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Some of the details of the $150 billion economic package, passed in the House and Senate on Friday, are coming under the microscope after lawmakers pulled together bipartisan support to extend a popular payroll tax cut through the end of the year.
As the New York Times reports, Congress will pay for some of the unemployment benefits included in the package by auctioning off portions of public airwaves. The Times piece points directly to the biggest pro of the plan, which has bipartisan support: freeing up more airspace for broadband and wireless systems, resulting in faster connections for iPads, smartphones and other wireless devices. The to-be auctioned sections of public airwaves are currently used for T.V. broadcasts.
Although the Times story is overwhelmingly positive on the auctions, they do point to a provision in the bill that has some activists worried, one that F.C.C. chair Julius Genachowski says could "limit the FCC.’s ability to maximize the amount and benefits of recovered spectrum."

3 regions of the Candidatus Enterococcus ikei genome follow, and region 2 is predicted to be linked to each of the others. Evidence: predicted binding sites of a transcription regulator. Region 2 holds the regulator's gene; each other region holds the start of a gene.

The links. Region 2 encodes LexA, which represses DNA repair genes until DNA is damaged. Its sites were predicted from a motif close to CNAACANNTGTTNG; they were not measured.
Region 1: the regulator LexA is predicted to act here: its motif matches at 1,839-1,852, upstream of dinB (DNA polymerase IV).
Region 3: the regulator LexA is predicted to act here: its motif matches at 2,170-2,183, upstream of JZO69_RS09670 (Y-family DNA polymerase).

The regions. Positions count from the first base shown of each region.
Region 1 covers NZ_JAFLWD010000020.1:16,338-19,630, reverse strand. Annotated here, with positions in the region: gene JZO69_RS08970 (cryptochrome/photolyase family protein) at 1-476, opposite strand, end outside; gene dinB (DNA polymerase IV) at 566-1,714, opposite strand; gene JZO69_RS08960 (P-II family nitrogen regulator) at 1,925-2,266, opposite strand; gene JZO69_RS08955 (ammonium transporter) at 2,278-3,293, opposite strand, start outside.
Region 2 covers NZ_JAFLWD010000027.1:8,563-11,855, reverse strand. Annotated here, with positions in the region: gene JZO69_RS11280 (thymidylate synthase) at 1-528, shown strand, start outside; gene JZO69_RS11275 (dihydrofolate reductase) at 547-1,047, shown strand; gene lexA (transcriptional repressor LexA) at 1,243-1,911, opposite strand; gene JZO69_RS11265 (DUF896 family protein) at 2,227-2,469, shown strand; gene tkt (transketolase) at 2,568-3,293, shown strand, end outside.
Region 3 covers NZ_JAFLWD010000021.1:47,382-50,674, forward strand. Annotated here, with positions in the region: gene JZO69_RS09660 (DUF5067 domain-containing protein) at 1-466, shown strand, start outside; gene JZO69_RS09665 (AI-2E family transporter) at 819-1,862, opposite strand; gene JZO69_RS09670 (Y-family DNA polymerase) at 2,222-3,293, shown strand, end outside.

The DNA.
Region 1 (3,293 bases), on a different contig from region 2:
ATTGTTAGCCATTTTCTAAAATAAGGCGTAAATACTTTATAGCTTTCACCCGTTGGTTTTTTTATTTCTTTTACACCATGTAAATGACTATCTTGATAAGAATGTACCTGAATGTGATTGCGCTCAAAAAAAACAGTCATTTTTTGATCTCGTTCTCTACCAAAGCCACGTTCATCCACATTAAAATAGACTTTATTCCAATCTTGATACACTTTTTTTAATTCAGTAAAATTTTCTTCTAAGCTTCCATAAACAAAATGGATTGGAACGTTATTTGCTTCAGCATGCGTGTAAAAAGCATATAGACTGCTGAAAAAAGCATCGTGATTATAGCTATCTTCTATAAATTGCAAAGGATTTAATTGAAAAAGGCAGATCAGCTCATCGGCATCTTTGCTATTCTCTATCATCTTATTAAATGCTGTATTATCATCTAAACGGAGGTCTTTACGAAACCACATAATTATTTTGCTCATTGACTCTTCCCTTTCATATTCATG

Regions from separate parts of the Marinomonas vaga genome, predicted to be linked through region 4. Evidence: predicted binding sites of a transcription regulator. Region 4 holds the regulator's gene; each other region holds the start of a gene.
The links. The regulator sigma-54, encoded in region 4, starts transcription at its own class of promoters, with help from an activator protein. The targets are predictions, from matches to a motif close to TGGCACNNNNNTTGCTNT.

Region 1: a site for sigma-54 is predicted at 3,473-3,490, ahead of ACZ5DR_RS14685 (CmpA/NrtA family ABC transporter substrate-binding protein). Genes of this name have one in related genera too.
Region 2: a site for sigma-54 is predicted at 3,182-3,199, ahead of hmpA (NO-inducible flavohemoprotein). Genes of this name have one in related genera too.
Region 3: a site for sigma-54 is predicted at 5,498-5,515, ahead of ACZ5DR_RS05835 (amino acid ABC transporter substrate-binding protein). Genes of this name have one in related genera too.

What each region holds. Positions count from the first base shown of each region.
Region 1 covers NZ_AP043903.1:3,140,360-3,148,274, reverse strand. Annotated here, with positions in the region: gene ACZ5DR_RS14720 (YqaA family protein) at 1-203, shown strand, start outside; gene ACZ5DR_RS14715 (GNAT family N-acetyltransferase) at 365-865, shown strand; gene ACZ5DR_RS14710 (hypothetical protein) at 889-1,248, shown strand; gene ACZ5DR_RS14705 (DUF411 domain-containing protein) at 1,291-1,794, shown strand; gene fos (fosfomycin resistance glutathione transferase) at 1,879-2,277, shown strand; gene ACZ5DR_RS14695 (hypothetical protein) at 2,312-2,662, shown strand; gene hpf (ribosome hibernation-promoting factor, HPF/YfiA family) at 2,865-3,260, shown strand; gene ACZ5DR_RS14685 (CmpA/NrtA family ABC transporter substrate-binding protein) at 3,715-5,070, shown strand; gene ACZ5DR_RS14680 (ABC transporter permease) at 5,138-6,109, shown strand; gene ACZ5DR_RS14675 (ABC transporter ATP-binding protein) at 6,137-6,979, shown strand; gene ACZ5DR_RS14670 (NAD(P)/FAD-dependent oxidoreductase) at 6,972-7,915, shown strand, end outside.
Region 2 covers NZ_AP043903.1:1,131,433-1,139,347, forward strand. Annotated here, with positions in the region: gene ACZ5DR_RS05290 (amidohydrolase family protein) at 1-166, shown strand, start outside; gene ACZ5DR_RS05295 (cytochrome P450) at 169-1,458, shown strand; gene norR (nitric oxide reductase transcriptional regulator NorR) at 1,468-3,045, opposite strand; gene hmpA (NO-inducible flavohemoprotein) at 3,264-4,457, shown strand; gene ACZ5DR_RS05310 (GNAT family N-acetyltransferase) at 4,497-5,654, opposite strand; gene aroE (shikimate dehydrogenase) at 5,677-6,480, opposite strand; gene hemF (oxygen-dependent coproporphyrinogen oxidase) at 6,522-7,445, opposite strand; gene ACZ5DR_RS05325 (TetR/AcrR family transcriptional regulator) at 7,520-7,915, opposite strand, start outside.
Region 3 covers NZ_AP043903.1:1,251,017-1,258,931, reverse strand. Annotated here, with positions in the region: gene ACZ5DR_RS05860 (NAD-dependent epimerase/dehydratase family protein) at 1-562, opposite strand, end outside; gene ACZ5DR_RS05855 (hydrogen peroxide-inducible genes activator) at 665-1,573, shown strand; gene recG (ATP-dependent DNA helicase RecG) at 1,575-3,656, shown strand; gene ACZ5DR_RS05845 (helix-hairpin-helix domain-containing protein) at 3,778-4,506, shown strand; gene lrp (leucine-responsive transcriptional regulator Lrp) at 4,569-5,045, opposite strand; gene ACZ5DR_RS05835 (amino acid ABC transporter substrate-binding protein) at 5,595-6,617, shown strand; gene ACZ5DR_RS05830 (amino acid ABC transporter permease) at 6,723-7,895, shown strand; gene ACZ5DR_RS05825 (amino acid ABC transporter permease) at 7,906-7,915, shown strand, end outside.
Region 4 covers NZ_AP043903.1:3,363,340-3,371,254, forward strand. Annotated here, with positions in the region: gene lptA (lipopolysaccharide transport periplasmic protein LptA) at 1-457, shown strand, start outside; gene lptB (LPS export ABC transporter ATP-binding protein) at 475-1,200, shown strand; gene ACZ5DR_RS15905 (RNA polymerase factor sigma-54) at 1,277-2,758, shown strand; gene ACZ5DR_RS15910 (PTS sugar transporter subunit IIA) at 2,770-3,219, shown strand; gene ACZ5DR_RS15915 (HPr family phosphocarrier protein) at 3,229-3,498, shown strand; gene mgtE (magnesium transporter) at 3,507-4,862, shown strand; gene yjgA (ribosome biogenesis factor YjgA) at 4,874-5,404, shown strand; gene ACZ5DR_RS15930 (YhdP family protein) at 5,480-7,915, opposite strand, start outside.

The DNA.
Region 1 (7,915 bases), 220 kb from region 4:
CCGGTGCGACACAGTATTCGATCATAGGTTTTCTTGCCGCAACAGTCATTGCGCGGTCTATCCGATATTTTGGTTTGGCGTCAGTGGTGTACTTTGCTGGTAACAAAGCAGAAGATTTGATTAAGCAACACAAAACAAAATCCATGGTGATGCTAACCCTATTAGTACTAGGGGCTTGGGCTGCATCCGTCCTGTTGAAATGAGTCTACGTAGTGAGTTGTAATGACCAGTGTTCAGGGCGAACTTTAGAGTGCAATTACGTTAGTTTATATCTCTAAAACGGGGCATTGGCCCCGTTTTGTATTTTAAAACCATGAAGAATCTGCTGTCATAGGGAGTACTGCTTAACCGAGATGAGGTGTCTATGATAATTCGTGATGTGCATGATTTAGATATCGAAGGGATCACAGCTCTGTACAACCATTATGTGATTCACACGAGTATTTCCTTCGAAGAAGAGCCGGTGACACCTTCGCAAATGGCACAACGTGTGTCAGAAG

The provision in question—which was pushed for by broadcasters—will limit the FCC's ability to reclaim auctioned airwaves. Additionally, the bill forbids the exclusion of companies like Verizon and AT&T (who already own large swaths of the spectrum) from the auctions. Sen. John Kerry has been one of the more vocal opponents of the spectrum auction.
A section of the spectrum originally considered for auction will be set aside for a public safety network to aid transmissions of information in an emergency.